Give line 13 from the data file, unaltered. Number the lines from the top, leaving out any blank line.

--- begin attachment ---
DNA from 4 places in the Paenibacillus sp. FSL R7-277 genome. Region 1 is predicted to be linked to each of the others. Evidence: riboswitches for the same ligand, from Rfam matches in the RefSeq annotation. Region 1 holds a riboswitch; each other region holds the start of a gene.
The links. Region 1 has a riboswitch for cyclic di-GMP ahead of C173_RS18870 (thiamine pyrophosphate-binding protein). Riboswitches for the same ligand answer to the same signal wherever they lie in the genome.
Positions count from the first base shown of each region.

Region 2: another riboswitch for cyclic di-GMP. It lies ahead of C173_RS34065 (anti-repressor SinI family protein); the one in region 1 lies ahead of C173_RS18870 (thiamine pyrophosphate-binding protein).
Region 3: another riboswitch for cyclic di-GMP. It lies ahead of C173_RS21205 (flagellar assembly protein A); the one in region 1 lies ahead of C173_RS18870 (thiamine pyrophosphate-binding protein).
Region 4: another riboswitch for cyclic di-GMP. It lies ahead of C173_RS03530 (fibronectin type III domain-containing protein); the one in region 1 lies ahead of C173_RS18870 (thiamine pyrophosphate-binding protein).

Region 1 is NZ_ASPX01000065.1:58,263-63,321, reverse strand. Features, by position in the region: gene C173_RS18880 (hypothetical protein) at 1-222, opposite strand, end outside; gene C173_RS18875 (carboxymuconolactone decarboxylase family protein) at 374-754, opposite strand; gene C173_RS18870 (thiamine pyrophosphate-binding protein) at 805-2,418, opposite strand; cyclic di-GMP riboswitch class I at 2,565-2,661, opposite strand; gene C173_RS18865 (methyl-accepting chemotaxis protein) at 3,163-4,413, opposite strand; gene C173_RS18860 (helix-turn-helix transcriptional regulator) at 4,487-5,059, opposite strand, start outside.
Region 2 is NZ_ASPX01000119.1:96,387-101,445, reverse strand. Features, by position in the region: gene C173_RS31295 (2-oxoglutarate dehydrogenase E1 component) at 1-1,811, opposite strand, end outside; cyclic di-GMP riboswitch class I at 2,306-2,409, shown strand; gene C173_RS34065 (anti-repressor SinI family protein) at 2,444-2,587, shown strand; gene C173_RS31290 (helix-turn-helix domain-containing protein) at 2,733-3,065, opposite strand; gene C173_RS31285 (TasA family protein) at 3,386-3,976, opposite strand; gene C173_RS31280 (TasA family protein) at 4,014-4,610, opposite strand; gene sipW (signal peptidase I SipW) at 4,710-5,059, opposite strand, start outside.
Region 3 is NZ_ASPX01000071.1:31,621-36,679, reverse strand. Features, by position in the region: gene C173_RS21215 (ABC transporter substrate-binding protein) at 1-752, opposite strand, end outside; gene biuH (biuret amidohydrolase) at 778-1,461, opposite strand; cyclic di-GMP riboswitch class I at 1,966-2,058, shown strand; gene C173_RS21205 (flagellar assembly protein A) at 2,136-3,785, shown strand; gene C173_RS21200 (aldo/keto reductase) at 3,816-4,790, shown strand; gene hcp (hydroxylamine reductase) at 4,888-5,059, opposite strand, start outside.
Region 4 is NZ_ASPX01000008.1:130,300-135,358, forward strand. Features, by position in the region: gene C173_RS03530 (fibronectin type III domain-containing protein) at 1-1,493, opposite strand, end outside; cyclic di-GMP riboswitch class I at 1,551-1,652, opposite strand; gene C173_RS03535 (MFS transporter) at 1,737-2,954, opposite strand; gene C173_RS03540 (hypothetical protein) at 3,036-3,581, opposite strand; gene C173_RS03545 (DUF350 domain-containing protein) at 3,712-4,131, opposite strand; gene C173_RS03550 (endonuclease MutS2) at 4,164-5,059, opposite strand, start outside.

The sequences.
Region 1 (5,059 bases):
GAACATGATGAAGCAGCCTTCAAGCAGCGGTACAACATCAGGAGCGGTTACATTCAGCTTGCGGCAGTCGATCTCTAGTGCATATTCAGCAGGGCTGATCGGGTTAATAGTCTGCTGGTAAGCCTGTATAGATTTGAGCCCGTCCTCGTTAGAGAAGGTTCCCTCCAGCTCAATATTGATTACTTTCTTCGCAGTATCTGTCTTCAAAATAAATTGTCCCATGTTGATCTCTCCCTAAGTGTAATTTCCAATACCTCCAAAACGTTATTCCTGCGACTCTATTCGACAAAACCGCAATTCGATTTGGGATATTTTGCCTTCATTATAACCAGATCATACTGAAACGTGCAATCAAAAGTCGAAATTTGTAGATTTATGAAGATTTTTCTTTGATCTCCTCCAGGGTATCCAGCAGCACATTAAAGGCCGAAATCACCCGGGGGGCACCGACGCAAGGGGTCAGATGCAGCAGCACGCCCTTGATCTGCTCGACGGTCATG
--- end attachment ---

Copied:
GAACATGATGAAGCAGCCTTCAAGCAGCGGTACAACATCAGGAGCGGTTACATTCAGCTTGCGGCAGTCGATCTCTAGTGCATATTCAGCAGGGCTGATCGGGTTAATAGTCTGCTGGTAAGCCTGTATAGATTTGAGCCCGTCCTCGTTAGAGAAGGTTCCCTCCAGCTCAATATTGATTACTTTCTTCGCAGTATCTGTCTTCAAAATAAATTGTCCCATGTTGATCTCTCCCTAAGTGTAATTTCCAATACCTCCAAAACGTTATTCCTGCGACTCTATTCGACAAAACCGCAATTCGATTTGGGATATTTTGCCTTCATTATAACCAGATCATACTGAAACGTGCAATCAAAAGTCGAAATTTGTAGATTTATGAAGATTTTTCTTTGATCTCCTCCAGGGTATCCAGCAGCACATTAAAGGCCGAAATCACCCGGGGGGCACCGACGCAAGGGGTCAGATGCAGCAGCACGCCCTTGATCTGCTCGACGGTCATG